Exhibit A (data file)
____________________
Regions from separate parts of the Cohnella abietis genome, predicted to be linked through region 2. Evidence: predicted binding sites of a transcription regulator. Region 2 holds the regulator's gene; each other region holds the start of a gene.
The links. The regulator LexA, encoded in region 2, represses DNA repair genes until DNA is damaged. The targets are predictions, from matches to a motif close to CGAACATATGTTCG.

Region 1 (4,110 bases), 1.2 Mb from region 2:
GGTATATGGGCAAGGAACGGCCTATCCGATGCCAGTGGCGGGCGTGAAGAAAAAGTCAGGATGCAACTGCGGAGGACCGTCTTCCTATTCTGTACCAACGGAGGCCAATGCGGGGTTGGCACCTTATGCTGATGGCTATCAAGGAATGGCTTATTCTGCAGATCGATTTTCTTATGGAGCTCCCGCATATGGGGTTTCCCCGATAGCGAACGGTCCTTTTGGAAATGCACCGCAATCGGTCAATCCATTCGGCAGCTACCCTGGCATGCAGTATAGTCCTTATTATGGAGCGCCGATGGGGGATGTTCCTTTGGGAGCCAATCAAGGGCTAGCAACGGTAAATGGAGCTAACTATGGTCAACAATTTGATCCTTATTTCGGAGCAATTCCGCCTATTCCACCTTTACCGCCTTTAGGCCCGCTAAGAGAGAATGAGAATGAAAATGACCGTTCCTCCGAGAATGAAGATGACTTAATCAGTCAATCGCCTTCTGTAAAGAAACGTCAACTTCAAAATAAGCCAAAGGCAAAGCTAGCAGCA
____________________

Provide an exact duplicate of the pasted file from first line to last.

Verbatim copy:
Regions from separate parts of the Cohnella abietis genome, predicted to be linked through region 2. Evidence: predicted binding sites of a transcription regulator. Region 2 holds the regulator's gene; each other region holds the start of a gene.
The links. The regulator LexA, encoded in region 2, represses DNA repair genes until DNA is damaged. The targets are predictions, from matches to a motif close to CGAACATATGTTCG.

Region 1 (4,110 bases), 1.2 Mb from region 2:
GGTATATGGGCAAGGAACGGCCTATCCGATGCCAGTGGCGGGCGTGAAGAAAAAGTCAGGATGCAACTGCGGAGGACCGTCTTCCTATTCTGTACCAACGGAGGCCAATGCGGGGTTGGCACCTTATGCTGATGGCTATCAAGGAATGGCTTATTCTGCAGATCGATTTTCTTATGGAGCTCCCGCATATGGGGTTTCCCCGATAGCGAACGGTCCTTTTGGAAATGCACCGCAATCGGTCAATCCATTCGGCAGCTACCCTGGCATGCAGTATAGTCCTTATTATGGAGCGCCGATGGGGGATGTTCCTTTGGGAGCCAATCAAGGGCTAGCAACGGTAAATGGAGCTAACTATGGTCAACAATTTGATCCTTATTTCGGAGCAATTCCGCCTATTCCACCTTTACCGCCTTTAGGCCCGCTAAGAGAGAATGAGAATGAAAATGACCGTTCCTCCGAGAATGAAGATGACTTAATCAGTCAATCGCCTTCTGTAAAGAAACGTCAACTTCAAAATAAGCCAAAGGCAAAGCTAGCAGCA